I have met this kind of problem today.in fact, I spent hours trying to solve this problem on its own. My method was just to calculate the indefinite integral. I looked at Wolfram Alpha after I failed. Wolfram couldn't evaluate this integral. I don't know the spesific reason.

The integral:


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  • $\begingroup$ Rationalize it and seperate... $\endgroup$ – Szeto Aug 16 '18 at 11:35
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    $\begingroup$ @Szeto That was my first thought too, but unless I'm missing something, it doesn't work. You'd really need $\sqrt{x^2 + 9} - x$ on the denomintor instead. $\endgroup$ – Theo Bendit Aug 16 '18 at 11:36
  • $\begingroup$ @Theo Bendit You are right. $\endgroup$ – Math Aug 16 '18 at 11:37
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    $\begingroup$ The inverse symbolic calculator's interpretation of Wolfram Alpha's numerical result is $-\frac{3}{2}-\frac{9\pi}{7}+\frac{47e}{14}$. The $e$ dependence looks implausible, which is unfortunate because I was hoping it would give us a clue. $\endgroup$ – J.G. Aug 16 '18 at 11:39
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    $\begingroup$ @TheoBendit See Travis’s answer. That’s what I mean. $\endgroup$ – Szeto Aug 16 '18 at 12:49

As observed in the comments, this would be much easier if $\sqrt{x}$ were replaced with $x$.

Nevertheless, we can still evaluate this integral by hand by rationalizing the denominator and splitting the integrand into two summands, giving: $$\int \frac{\sqrt{x}}{x^2 - x + 9} dx + \int \frac{\sqrt{x^2 + 9}}{x^2 - x + 9} dx .$$ To evaluate the first integral, we can rationalize by reverse-substituting $x = u^2, dx = 2 u \,du$, giving $$2 \int \frac{u^2}{u^4 - u^2 + 9}.$$ To rationalize the second integral, apply the Euler substitution $\sqrt{x^2 + 9} = x + t$ (or $x = \frac{9 - t^2}{2 t}$, $dx = -\frac{t^2 + 9}{t^2}$), giving $$-\int \frac{(u^2 + 1)^2 \,du}{u (u^4 + 2 u^3 + 18 u^2 - 18 u + 81)} .$$ We've now reduced the problem to evaluating two integrals of rational functions, so we can in principle apply the method of partial fractions. Generically the quartics appearing in the denominators might mean an awful mess, but those appearing here both factor into quadratics over $\Bbb Q[\sqrt{7}]$ (this just means that we can write the real partial fractions decomposition using only rational numbers and $\sqrt{7}$.) The radicals in the coefficients make this factorization and the subsequent integration ugly, but as soon as we have the quadratic factors of the quartics, the rest of the problem is procedurally routine.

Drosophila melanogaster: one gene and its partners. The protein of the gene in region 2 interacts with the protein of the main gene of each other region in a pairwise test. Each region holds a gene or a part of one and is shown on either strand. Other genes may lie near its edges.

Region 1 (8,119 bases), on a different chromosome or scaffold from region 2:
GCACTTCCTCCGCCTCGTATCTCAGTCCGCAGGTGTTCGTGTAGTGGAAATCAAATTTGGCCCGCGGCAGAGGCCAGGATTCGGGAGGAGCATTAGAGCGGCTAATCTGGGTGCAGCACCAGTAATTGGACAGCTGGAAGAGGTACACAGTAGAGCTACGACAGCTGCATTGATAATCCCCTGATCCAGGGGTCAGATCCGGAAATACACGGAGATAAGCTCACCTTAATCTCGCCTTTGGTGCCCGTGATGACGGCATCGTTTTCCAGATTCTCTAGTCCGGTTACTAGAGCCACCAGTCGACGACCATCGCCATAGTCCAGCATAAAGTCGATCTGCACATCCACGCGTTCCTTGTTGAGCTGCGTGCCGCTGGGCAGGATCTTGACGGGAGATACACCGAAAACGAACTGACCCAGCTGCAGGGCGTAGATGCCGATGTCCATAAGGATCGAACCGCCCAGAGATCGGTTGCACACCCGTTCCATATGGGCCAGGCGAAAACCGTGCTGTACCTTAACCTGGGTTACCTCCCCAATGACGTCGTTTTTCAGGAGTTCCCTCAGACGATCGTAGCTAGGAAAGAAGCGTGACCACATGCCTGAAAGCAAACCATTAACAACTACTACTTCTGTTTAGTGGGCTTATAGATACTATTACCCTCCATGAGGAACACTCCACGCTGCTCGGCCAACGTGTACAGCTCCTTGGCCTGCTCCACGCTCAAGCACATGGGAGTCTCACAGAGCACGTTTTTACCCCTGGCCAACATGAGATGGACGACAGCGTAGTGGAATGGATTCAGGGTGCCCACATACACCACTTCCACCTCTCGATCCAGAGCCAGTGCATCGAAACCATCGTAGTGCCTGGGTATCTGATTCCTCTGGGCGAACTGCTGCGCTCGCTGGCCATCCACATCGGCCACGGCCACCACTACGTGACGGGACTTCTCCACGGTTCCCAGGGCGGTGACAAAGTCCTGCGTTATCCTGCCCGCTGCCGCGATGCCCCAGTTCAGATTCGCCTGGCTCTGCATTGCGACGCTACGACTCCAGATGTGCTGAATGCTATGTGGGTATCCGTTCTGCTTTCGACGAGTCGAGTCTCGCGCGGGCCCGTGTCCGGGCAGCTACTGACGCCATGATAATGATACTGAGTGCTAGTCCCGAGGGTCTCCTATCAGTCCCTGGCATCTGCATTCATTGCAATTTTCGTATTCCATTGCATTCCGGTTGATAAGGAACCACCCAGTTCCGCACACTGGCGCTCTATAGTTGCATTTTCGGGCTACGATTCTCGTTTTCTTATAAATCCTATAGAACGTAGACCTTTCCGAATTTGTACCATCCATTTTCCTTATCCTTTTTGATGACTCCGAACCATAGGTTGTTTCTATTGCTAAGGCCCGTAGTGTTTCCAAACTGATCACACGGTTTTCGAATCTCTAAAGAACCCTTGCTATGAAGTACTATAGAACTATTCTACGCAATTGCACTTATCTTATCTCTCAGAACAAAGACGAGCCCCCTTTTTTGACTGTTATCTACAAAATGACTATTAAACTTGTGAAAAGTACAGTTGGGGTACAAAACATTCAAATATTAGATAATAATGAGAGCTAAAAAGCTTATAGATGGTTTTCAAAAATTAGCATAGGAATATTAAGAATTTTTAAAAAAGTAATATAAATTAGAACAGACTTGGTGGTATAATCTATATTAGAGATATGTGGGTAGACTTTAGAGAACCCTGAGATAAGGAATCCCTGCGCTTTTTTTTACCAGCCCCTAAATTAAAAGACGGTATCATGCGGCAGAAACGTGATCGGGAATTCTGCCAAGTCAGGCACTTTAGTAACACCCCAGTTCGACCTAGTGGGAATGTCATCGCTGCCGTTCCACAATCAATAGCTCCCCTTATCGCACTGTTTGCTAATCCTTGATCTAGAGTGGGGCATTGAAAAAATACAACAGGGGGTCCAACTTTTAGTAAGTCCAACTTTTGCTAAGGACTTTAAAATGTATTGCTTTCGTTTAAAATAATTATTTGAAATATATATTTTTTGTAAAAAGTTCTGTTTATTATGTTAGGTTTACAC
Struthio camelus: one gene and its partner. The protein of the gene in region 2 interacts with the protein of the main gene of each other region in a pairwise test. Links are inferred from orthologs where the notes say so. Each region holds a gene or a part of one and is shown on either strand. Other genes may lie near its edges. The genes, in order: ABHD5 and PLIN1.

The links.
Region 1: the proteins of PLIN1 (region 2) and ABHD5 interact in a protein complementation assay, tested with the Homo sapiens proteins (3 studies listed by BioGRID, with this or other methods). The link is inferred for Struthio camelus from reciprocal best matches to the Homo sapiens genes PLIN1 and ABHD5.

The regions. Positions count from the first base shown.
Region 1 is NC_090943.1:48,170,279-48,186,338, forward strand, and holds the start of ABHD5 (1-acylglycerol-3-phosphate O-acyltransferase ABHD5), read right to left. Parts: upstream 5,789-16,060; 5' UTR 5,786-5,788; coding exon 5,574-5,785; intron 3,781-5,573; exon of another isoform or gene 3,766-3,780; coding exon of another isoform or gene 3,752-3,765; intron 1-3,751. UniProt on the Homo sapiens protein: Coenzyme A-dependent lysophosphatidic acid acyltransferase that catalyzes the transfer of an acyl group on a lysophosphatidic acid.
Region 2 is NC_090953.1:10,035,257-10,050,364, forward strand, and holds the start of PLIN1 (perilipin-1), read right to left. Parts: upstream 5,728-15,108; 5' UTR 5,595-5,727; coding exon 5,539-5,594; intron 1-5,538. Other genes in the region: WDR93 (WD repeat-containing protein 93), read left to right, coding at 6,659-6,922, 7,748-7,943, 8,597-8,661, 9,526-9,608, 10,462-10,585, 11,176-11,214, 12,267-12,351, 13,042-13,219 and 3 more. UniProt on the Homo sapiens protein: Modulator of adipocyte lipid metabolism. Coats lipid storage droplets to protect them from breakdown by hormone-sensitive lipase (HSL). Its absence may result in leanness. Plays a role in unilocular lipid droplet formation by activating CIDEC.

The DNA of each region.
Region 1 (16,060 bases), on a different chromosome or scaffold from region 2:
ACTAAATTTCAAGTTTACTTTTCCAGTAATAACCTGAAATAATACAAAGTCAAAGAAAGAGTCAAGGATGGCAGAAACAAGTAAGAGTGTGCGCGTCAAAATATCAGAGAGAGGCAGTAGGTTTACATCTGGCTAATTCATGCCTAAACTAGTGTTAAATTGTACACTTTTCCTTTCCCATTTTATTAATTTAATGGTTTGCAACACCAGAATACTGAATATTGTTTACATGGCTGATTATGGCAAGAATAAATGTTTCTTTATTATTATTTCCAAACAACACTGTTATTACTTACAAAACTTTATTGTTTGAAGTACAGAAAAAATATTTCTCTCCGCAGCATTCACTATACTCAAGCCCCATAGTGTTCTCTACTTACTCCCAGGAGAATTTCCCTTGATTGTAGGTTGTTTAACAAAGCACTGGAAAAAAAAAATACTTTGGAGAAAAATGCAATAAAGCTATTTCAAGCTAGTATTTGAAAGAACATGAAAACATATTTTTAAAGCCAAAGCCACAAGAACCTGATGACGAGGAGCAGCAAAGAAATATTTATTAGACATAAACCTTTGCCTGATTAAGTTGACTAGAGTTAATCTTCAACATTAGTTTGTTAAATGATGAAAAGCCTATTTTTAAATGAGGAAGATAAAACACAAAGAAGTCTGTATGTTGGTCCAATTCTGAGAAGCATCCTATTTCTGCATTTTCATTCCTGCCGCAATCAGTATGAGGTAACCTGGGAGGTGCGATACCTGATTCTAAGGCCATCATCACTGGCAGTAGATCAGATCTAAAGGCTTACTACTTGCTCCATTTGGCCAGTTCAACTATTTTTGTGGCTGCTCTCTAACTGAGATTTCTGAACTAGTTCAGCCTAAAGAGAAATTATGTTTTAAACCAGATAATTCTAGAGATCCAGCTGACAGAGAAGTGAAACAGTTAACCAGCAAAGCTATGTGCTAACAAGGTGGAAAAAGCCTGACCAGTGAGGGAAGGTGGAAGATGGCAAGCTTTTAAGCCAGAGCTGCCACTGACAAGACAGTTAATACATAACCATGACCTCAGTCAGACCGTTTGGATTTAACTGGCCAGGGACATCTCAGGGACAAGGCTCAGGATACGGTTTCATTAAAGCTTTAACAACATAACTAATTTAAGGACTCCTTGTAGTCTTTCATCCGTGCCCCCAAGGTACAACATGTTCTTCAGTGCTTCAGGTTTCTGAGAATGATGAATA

The antiderivative is long and unenlightening, so I won't reproduce here, but Maple finds for the definite integral the closed-form expression $$\tiny-\frac{1}{\sqrt{5}}\arctan \left( 5\,{\frac {-221\,\sqrt {53}+371\,\sqrt { 5}}{91\,\sqrt {5}\sqrt {53}+22525}} \right) +\frac{\pi}{\sqrt{5}} -\frac{1}{\sqrt{7}}\ln \left( {\frac {1}{166}}\,\sqrt {265}\sqrt {7}+{\frac {95 }{498}}\,\sqrt {7}+{\frac {35}{498}}\,\sqrt {265}+{\frac {19}{166}} \right) +\ln \left( \frac{3}{-16+\sqrt {265}} \right) , $$ which should agree with the other answers here after some simplification.

  • $\begingroup$ That’s exactly what I meant. $\endgroup$ – Szeto Aug 16 '18 at 12:46
  • $\begingroup$ (+1) Thank you for answer. But if this integral indefinite , is it possible to find a closed-form expression? $\endgroup$ – Math Aug 16 '18 at 13:06
  • $\begingroup$ @Math It will be, yes. tedious, but definitely possible. $\endgroup$ – J.G. Aug 16 '18 at 14:18

According to Maple 18, the integral is equal to \begin{align*} &\frac15\arctan \left( \frac{\sqrt {5}}{5} \right) \sqrt {5}+\frac{1}{14}\sqrt {7} \ln \left( \sqrt {7}+1 \right) -\frac{1}{14}\sqrt {7}\ln \left( \sqrt {7}-1 \right) \\ &-\frac{1}{14}\sqrt {7}\ln \left( \sqrt {5}\sqrt {7}\sqrt {53}+19 \right) +\frac{1}{14}\sqrt {7}\ln \left( \sqrt {5}\sqrt {7}\sqrt {53}-19 \right) \\ &+\frac{1}{5}\sqrt {5}\arctan \left( {\frac {13\,\sqrt {53}}{265}} \right) +\frac{1}{5}\sqrt {5}\arctan \left( \frac85\sqrt {5}-\frac{1}{5}\sqrt {7}\sqrt {5} \right) \\ &+\frac{1}{5}\sqrt {5}\arctan \left( \frac85\sqrt {5}+\frac{1}{5} \sqrt {7}\sqrt {5} \right)+\frac{1}{14}\sqrt {7}\ln \left( 19-4\,\sqrt {7} \right) \\ &-\frac{1}{14}\sqrt {7}\ln \left( 19+4\,\sqrt {7} \right) +\ln \left( 3 \right) -\ln \left( -16+\sqrt {5}\sqrt {53} \right). \end{align*} Enjoy.

  • $\begingroup$ :):):):):):) (+1) $\endgroup$ – Math Aug 16 '18 at 11:45
  • $\begingroup$ Did you see J.G.'s comment? $\endgroup$ – Math Aug 16 '18 at 11:47
  • $\begingroup$ I did, but this wasn't inverse symbolically calculated. This was Maple working it out analytically. It took longer than most integral computations too. $\endgroup$ – Theo Bendit Aug 16 '18 at 11:50
  • $\begingroup$ @Zacky If you can fit this answer into a comment, be my guest! $\endgroup$ – Theo Bendit Aug 16 '18 at 11:51
  • $\begingroup$ @Math This answer is much more plausible than the one I got from the ISC. If someone with maple 16 access change the $16$ to several other values, they can probably spot an antiderivative, then prove it's right just by differeniating. $\endgroup$ – J.G. Aug 16 '18 at 11:55

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